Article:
Other Durham events

Studying and Saving Humans

Ground floor venue, small step up to room from the front entrance in the venue and small step up from the back entrance. Venue requests that under 18s are accompanied by a responsi
Past event - 2024
14 May Doors open 7pm
Event starts 7.30pm
Event finishes 9.30pm
The Cartologist at The Garden House, Framwellgate Peth,
Durham DH1 4NQ
Humans need a bit of help to stay safe and well in the world. Tonight's speakers will be discussing how phages are a new innovation in the fight against antibiotic resistance and how we can build organs in the laboratory to study them and test new drugs. 

Calling all phage fans…The viruses that are the alternative to antibiotics!

Dr Libby Duignan (Postdoctoral Research Associate, University of Liverpool)
We are facing post antibiotic era, we could die from an infected papercut.


These phages are found everywhere including in sewage! Scientists are growing phages to kill the hardest to kill bacteria. Find out how we go from sewage to a phage cocktail and just how these tiny viruses could save lives!

I am a phage fan girl! I’ve researched phage for years, and finally the UK government are backing production of phages. I am thrilled I’m involved in the manufacturing process at CPI in Darlington! Discover the new drug that contains live viruses that could be used instead of antibiotics very soon!

How to build a mini organ in a dish

Jessica Simpson (PhD student)
Organs are organised groups of cells in our bodies which perform specific functions to keep us alive, such as breathing in oxygen or digesting food. These are further split into separate groups of cells called tissues, each of which contributes to organ activity. The particular structure and organisation of cells within tissues directly impacts the overall functionality of the organ. It is therefore important to consider how particular tissues are organised, and how this can be replicated within an laboratory environment to make a representative model for further study. Studying organ function in the lab can be challenging as it’s difficult to keep them alive for extended time periods and while animals have been used, these aren’t really representative of human organ function. Advances in biotechnology mean that scientists can now build accurate miniature versions of many organs in the laboratory using human cells, providing a much more relevant study system to investigate how organs function in health and disease. More importantly, these mini organs can be used to test new drugs before their use in animal studies and clinical trials. In this talk, I’ll be describing how we build mini organs in a dish, exploiting similarities between organs to use the same method for multiple organs and telling you more about my work researching lung fibrosis.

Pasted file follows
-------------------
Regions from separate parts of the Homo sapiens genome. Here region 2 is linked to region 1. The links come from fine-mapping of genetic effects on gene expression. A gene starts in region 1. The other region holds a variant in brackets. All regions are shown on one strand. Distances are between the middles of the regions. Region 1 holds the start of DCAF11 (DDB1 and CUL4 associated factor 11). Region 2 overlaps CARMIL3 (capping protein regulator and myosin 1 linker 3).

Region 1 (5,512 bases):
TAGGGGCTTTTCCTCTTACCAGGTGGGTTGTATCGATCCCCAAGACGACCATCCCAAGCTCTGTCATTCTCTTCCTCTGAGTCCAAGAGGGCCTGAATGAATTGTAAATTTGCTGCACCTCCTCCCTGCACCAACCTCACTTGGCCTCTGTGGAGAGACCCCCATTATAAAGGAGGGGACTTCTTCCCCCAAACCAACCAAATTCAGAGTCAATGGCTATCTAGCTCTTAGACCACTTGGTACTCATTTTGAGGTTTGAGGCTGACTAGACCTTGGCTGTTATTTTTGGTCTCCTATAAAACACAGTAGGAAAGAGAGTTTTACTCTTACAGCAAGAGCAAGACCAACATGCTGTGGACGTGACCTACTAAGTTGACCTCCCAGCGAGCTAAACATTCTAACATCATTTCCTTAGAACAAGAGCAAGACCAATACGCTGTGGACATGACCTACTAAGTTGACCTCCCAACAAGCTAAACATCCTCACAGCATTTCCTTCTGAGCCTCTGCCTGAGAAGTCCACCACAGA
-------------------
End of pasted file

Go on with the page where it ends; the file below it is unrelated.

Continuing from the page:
Whose Body and What Mind?: Social Robotics and the Future

Professor Deborah Blizzard (Professor, Department of Science, Technology, and Society, Rochester Institute of Technology, New York)
This presentation introduces the idea of Social Robotics – the belief that humans can and do have emotional and social relationships with robots and asks what are the benefits and detriments of such use? As robots grow increasingly more humanlike with AI and advanced materials, are there limits to what we make and they do? Will they trust us and will we trust them? These and other questions will be discussed in a fun, interactive manner that will lead to both excitement and trepidation about our future with our robotic companions and each other.
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